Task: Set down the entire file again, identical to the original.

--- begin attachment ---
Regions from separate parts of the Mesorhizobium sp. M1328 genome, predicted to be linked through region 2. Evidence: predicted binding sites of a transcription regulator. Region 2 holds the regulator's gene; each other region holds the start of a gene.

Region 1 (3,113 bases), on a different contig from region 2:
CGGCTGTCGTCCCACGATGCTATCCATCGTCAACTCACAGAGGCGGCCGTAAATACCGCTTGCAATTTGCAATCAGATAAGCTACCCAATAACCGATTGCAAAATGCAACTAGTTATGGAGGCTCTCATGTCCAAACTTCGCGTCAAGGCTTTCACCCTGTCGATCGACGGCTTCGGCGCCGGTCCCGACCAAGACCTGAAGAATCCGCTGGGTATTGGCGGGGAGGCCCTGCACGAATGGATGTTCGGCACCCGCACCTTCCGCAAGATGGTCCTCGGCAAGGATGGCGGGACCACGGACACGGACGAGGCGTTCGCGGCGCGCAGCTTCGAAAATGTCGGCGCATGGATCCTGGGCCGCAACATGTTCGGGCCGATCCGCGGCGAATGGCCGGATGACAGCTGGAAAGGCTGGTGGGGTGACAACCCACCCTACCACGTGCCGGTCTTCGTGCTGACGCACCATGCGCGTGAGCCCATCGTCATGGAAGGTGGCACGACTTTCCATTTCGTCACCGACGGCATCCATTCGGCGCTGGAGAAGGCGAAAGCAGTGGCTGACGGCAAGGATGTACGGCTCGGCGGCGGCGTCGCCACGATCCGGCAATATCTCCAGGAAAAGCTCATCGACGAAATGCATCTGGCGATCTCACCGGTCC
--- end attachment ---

Regions from separate parts of the Mesorhizobium sp. M1328 genome, predicted to be linked through region 2. Evidence: predicted binding sites of a transcription regulator. Region 2 holds the regulator's gene; each other region holds the start of a gene.

Region 1 (3,113 bases), on a different contig from region 2:
CGGCTGTCGTCCCACGATGCTATCCATCGTCAACTCACAGAGGCGGCCGTAAATACCGCTTGCAATTTGCAATCAGATAAGCTACCCAATAACCGATTGCAAAATGCAACTAGTTATGGAGGCTCTCATGTCCAAACTTCGCGTCAAGGCTTTCACCCTGTCGATCGACGGCTTCGGCGCCGGTCCCGACCAAGACCTGAAGAATCCGCTGGGTATTGGCGGGGAGGCCCTGCACGAATGGATGTTCGGCACCCGCACCTTCCGCAAGATGGTCCTCGGCAAGGATGGCGGGACCACGGACACGGACGAGGCGTTCGCGGCGCGCAGCTTCGAAAATGTCGGCGCATGGATCCTGGGCCGCAACATGTTCGGGCCGATCCGCGGCGAATGGCCGGATGACAGCTGGAAAGGCTGGTGGGGTGACAACCCACCCTACCACGTGCCGGTCTTCGTGCTGACGCACCATGCGCGTGAGCCCATCGTCATGGAAGGTGGCACGACTTTCCATTTCGTCACCGACGGCATCCATTCGGCGCTGGAGAAGGCGAAAGCAGTGGCTGACGGCAAGGATGTACGGCTCGGCGGCGGCGTCGCCACGATCCGGCAATATCTCCAGGAAAAGCTCATCGACGAAATGCATCTGGCGATCTCACCGGTCC